Teaching assistants: support in action
Teaching assistants: support in action

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Teaching assistants: support in action

3.2 Assisting, supporting and teaching

The idea that teaching assistants ‘assist’ teachers and ‘support’ learning has been the official view of a teaching assistant’s role for a long time and many policy makers continue to regard their work in this way. Suggesting that teaching assistants teach children has been taboo but this appears to be changing. In England and Wales HLTAs were originally meant to ‘cover’ lessons that were previously planned lessons by teachers but there is reason to think that many are teaching, not least because covering invariably involves interaction with children and that potentially moves an adult into a teaching relationship (Hancock et al., 2010; Sendorek, 2009). The Open University’s Foundation Degree for teaching assistants is clear about being a degree in primary ‘teaching and learning’ rather than a degree ‘in supporting learning’, for example. Dillow (2010, p. 8) suggests that teaching assistants are involved in jobs that ‘look like teaching’, as well as in more traditional assisting tasks. Blatchford et al. (2012) state that if teaching assistants have a ‘direct pedagogical, instructional relationship with pupils’ (p. 140) they are to all intents teaching.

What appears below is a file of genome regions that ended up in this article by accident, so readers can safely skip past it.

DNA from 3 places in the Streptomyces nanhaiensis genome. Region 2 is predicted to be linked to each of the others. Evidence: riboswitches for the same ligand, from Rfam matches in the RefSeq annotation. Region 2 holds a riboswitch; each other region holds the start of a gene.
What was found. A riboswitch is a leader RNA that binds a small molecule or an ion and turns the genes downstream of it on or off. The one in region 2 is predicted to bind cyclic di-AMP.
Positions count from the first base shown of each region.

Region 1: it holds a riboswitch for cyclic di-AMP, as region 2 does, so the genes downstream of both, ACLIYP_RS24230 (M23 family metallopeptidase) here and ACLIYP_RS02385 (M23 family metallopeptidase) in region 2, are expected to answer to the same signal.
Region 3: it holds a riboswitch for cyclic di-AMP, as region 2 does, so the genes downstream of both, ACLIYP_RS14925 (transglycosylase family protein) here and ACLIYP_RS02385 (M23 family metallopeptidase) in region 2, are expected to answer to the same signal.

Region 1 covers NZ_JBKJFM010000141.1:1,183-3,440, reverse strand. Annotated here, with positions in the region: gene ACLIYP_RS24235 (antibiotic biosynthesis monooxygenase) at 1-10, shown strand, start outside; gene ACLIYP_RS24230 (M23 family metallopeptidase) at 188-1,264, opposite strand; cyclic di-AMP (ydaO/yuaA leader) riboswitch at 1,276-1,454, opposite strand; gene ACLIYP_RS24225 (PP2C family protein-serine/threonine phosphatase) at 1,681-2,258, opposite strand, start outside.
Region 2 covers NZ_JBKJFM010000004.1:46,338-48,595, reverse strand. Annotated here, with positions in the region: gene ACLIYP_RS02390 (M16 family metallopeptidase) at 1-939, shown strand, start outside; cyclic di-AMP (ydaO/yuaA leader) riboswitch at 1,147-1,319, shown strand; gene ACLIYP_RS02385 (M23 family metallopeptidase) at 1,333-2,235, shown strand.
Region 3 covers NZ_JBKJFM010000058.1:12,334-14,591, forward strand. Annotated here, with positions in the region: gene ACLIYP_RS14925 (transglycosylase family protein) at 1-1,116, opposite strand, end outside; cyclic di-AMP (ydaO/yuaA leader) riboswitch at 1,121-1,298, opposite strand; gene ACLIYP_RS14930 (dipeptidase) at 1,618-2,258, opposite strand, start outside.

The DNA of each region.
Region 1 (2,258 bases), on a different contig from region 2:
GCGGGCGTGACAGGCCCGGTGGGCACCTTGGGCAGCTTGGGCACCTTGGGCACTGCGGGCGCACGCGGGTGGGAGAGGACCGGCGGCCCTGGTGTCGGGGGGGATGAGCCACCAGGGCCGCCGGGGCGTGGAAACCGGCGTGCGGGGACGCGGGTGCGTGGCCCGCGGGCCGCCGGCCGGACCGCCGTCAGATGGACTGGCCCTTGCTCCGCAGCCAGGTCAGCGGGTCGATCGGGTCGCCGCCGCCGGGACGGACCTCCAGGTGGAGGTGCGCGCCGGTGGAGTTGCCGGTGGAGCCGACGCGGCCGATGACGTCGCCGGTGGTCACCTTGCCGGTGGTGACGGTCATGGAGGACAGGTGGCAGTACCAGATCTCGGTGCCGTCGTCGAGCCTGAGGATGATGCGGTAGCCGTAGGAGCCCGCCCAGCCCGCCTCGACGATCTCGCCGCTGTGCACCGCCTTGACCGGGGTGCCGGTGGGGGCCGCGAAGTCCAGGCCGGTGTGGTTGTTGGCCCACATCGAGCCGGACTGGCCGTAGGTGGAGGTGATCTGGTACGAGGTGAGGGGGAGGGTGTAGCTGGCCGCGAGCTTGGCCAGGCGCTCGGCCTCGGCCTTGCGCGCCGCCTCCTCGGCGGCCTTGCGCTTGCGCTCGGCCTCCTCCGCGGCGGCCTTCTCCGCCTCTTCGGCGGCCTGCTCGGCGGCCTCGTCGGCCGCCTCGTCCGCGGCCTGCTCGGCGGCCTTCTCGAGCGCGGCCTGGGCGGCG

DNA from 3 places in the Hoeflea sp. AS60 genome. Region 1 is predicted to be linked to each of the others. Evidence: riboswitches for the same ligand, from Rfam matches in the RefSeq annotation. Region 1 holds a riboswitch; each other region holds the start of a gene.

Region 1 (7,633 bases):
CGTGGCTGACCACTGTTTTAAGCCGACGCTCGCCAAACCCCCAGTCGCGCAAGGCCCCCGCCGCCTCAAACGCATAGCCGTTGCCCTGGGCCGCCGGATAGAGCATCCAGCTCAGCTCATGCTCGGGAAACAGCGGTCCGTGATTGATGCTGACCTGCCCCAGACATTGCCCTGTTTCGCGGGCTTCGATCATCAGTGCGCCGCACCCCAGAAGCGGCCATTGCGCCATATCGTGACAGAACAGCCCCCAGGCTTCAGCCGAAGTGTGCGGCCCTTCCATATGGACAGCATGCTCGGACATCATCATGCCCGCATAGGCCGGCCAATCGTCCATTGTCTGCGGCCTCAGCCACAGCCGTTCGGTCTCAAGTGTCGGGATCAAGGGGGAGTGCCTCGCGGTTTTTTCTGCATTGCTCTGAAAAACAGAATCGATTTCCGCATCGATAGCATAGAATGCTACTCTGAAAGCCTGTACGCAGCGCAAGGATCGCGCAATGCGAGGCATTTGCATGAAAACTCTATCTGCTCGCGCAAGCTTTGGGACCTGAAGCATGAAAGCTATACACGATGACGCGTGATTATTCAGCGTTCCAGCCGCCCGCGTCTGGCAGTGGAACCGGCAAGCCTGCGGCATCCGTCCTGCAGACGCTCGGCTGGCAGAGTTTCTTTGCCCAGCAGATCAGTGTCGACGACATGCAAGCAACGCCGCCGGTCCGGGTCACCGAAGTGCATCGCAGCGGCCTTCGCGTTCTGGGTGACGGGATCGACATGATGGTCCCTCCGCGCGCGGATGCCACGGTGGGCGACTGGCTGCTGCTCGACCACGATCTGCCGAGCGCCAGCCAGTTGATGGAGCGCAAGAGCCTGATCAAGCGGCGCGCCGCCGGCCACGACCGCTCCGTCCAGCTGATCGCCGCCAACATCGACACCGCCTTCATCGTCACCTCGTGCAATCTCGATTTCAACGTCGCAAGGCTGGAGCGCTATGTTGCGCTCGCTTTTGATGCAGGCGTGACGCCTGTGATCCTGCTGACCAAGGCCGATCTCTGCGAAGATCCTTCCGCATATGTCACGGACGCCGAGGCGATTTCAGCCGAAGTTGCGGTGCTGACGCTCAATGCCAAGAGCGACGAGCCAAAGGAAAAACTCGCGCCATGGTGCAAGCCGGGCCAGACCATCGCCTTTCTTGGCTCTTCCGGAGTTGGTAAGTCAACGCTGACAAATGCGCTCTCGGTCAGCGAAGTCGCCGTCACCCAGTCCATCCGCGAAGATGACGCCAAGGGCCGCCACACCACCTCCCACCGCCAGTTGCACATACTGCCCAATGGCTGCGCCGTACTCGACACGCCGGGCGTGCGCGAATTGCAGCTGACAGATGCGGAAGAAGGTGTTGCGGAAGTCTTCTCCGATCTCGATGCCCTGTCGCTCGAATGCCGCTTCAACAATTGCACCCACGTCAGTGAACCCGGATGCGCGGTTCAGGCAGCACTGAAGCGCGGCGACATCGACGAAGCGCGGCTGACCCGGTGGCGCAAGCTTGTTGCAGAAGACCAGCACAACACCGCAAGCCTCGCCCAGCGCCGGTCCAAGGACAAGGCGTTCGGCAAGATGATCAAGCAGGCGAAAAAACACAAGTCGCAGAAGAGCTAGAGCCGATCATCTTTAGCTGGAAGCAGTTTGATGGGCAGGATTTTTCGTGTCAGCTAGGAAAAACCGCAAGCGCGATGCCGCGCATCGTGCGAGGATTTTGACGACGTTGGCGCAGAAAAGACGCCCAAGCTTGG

Although, in theory, ‘assisting’ marks out a conceptual distinction between teachers and assistants, in practice this is very difficult to maintain. This is because the effect of what adults do with children in schools is, to a considerable degree, determined by children’s reactions to the adults who work with them. Teaching is not something that can be done ‘to’ children. In order to be successful, it is an act that needs their involvement – something that is done ‘with’ them. Children are therefore always agents in the teaching enterprise because they have influence over whether or not teaching happens. It therefore follows that a teaching assistant could conceivably, from a child’s perspective, teach more effectively than a teacher. Eyres et al. (2004) note this in a study of how children perceive the difference between teachers and teaching assistants.

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